Maximum permitted mileage
Each pair of cities that you can fly between has a maximum permitted mileage that you can fly to travel between the two cities. This isn’t the straight line distance between the two cities, but rather the number of miles you can fly while making a reasonable number of connections.
When you are booking an award with American Airlines, you are allowed to exceed MPM by 25%. The easiest way to determine MPM for your flight is by consulting ExpertFlyer.com, a paid membership program.
Most direct routing
American Airlines wants you to use the most direct routing possible to get to your location, subject to available seating. This rule is a little bit contradictory to the previous rule, but luckily this is based on the agent’s judgment that you are working with when booking over the phone and you shouldn’t run into trouble with it online.
Basically, as long as it doesn’t look like you are intending to fly an indirect routing, you shouldn’t run into any problems. If the agent suspects that you are trying to fly an indirect routing, they can break your ticket up into two separate awards, which would cost many more miles.
If this is the case, you should politely say no thanks and try calling a different agent.
You can fly long haul between two cities if the overwater carrier publishes a fare itinerary between the two locations.
Say, for example, you want to fly St. Louis to Cape Town via Dallas/Fort Worth and Doha using Qatar Airways. Qatar needs to publish the full travel itinerary from St. Louis to Cape Town. Here’s an example:
Finding published long haul fares from different cities shouldn’t be too much of a problem because airlines like to make money and if they don’t publish a paid fare between city pairs that people want to book, they won’t be able to sell tickets, which means they won’t make money on that route.
And an airline doesn’t actually need to fly the route to be able to publish a fare. They use partners and codeshares to get around that.
You can check published fares between two cities by plugging the cities into the airlines website or any online travel site (like Google Flights, Orbitz, Expedia, etc.). Then call American AAdvantage® to see if there’s award space available.
You can also search for fares and redeem miles directly on the American Airlines website for the following partners:
- Air Tahiti Nui
- Alaska Airlines
- American Airlines
- British Airways
- Cape Air
- Cathay Pacific
- Etihad Airways
- Fiji Airways
- Hawaiian Airlines
- Japan Airlines
- Malaysia Airlines
- Qantas Airways
- Qatar Airways
- Royal Jordanian Airlines
- S7 Airlines
- SriLankan Airlines
Tip: If you call to make a reservation and the AAdvantage award pricing is unusually high, not following a published fare may be the culprit. Show the agent the published fare from the airline carrier.
Earn 10,000 American Airlines AAdvantage® bonus miles and receive a $50 statement credit after making $500 in purchases within the first 3 months of account opening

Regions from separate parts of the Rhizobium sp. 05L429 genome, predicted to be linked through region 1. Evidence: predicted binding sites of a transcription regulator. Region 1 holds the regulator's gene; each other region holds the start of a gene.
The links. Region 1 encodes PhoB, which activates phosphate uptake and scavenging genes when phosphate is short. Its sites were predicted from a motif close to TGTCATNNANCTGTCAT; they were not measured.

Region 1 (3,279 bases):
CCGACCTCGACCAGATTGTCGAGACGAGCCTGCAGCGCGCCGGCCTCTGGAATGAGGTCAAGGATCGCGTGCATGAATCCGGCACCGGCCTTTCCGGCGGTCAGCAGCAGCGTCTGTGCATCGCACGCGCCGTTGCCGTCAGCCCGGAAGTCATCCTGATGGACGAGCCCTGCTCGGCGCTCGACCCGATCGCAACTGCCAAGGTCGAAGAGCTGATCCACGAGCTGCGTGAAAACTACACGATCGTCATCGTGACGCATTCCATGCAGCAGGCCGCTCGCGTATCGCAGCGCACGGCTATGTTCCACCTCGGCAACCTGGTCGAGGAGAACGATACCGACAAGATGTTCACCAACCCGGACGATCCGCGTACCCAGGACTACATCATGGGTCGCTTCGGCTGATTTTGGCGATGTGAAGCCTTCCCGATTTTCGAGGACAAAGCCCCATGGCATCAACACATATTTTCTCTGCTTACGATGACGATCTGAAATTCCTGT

Earn 2 miles for each $1 spent at grocery stores & for every $1 spent on eligible American Airlines purchases
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- Earn 10,000 American Airlines AAdvantage® bonus miles and receive a $50 statement credit after making $500 in purchases within the first 3 months of account opening
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See additional details for American Airlines AAdvantage MileUp℠ Card
Earn 50,000 American Airlines AAdvantage® bonus miles after spending $5,000 in purchases within the first 3 months of account opening
Earn 2 AAdvantage® miles for every $1 spent on eligible American Airlines purchases & 1 AAdvantage® mile for every $1 spent on other purchases
No Foreign Transaction Fees on purchases
- Earn 50,000 American Airlines AAdvantage® bonus miles after spending $5,000 in purchases within the first 3 months of account opening
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- Earn 10,000 AAdvantage® Elite Qualifying Miles (EQMs) after you spend $40,000 in purchases within the year
- No Foreign Transaction Fees on purchases
- Earn 2 AAdvantage® miles for every $1 spent on eligible American Airlines purchases and 1 AAdvantage® mile for every $1 spent on other purchases
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See additional details for Citi® / AAdvantage® Executive World Elite™ Mastercard®
You may be able to escalate to a supervisor who might be able to get a manual pricing override, though this is a pretty rare occurrence. The mileage required for a trip may vary.
One of the big downsides to American Airlines’ redemption program is that stopovers are not allowed. So you won’t be able to piece together a multi-city vacation without paying with multiple rewards.
A layover that is 24 hours or longer on an international award is considered to be a stopover, and will cause your itinerary to be priced as two separate awards.
When you are putting together an international award, the 24-hour limit applies to your domestic connections in addition to your international ones, so if you run into options that exceed this your award won’t price and you won’t be able to book it as one award.